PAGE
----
by: Thomas Calkins
Detroit’s place in American music has long been cemented. From jazz to techno, soul to punk, and many points in between, Detroit was the home of so much musical invention. It was also home to many independent record stores, as well as regional and national chains. How the location of these stores has shifted over time is one part of my dissertation on record stores and urban change (which also includes Chicago and Milwaukee). The record store is still an important place of musical discussion, discovery, and debate in Detroit, as it was decades ago. But where record stores are located in the segregated landscape of Detroit has changed, based on the following maps.
Tracts from Wayne, Oakland, and Macomb county are included in these maps, and the thin blue line represents the Detroit city boundary. The green areas are majority white tracts (meaning that 70% or more of that census tract is white), while yellow ones are majority black (meaning that 70% or more of that tract is black). When looking at the maps, two major patterns emerge. First, record stores seem to move away from the central business district in a radiating fashion over time. Second, Detroit’s record stores were once more highly clustered within black majority areas. In some instances, it appears that as the black population moved, so did record stores.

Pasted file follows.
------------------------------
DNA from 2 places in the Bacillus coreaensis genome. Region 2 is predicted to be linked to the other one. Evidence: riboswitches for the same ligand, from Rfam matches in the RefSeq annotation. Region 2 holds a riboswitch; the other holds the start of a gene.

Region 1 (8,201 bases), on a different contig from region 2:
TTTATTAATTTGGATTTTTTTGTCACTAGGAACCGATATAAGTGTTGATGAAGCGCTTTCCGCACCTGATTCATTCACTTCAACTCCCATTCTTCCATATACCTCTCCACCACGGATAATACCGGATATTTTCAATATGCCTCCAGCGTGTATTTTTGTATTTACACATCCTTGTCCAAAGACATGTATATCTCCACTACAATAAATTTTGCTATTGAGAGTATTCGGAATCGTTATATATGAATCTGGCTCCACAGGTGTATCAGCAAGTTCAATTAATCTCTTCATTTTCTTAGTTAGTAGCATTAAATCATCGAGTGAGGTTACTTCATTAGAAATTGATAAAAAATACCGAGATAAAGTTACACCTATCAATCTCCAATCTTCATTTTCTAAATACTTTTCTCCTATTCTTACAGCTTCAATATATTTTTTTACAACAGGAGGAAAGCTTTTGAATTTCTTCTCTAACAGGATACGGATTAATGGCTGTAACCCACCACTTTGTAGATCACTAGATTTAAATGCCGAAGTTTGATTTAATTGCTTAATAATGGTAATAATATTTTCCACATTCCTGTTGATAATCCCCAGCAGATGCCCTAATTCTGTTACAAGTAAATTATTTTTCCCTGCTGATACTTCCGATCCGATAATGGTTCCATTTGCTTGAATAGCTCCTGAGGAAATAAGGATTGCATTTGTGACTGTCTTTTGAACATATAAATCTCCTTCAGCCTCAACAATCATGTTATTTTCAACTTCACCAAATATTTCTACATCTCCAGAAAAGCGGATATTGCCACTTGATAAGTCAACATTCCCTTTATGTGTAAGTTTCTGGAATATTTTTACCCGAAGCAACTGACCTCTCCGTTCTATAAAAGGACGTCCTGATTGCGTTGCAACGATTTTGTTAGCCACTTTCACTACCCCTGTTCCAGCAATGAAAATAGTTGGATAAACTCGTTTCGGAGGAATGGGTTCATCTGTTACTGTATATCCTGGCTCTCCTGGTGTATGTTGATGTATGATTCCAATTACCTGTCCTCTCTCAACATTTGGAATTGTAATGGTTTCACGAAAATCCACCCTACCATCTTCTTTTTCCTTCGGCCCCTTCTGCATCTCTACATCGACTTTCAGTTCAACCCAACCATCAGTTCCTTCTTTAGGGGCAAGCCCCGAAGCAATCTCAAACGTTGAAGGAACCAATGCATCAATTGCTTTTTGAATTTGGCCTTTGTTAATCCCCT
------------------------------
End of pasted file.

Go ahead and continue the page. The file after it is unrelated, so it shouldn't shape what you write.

This becomes even more apparent when looking at the percentage of record stores in majority black census tracts in Detroit from 1970 to 2010. In 1970, 6 out of 10 independent record stores were in majority black areas. By 2010, that figure fell to 4 out of 10. Stories of vinyl’s revival, brick and mortar music retailer survival, and the continued success of Record Store Day are encouraging. These stories signal that even though music has become “devalued” in a highly digitized world, that physical formats retain special meaning for consumers today. But looking at record store loss with a much longer historical lens suggests that a part of the story is missing: the record store’s connection to black America. Detroit provides a good example of just that.
Sources: Census TIGER/Line shape files come from the 2010 U.S. Census tracts.
Demographic data comes from the Longitudinal Tract Database (https://s4.ad.brown.edu/projects/diversity/Researcher/LTDB.htm).
Record store address data comes from telephone (Michigan Bell 1970, 1980) and business directories (American Directory 1990; American Business Directories 2000; ReferenceUSA 2010).
Thomas Calkins, PhD(c) in Sociology
University of Wisconsin-Milwaukee
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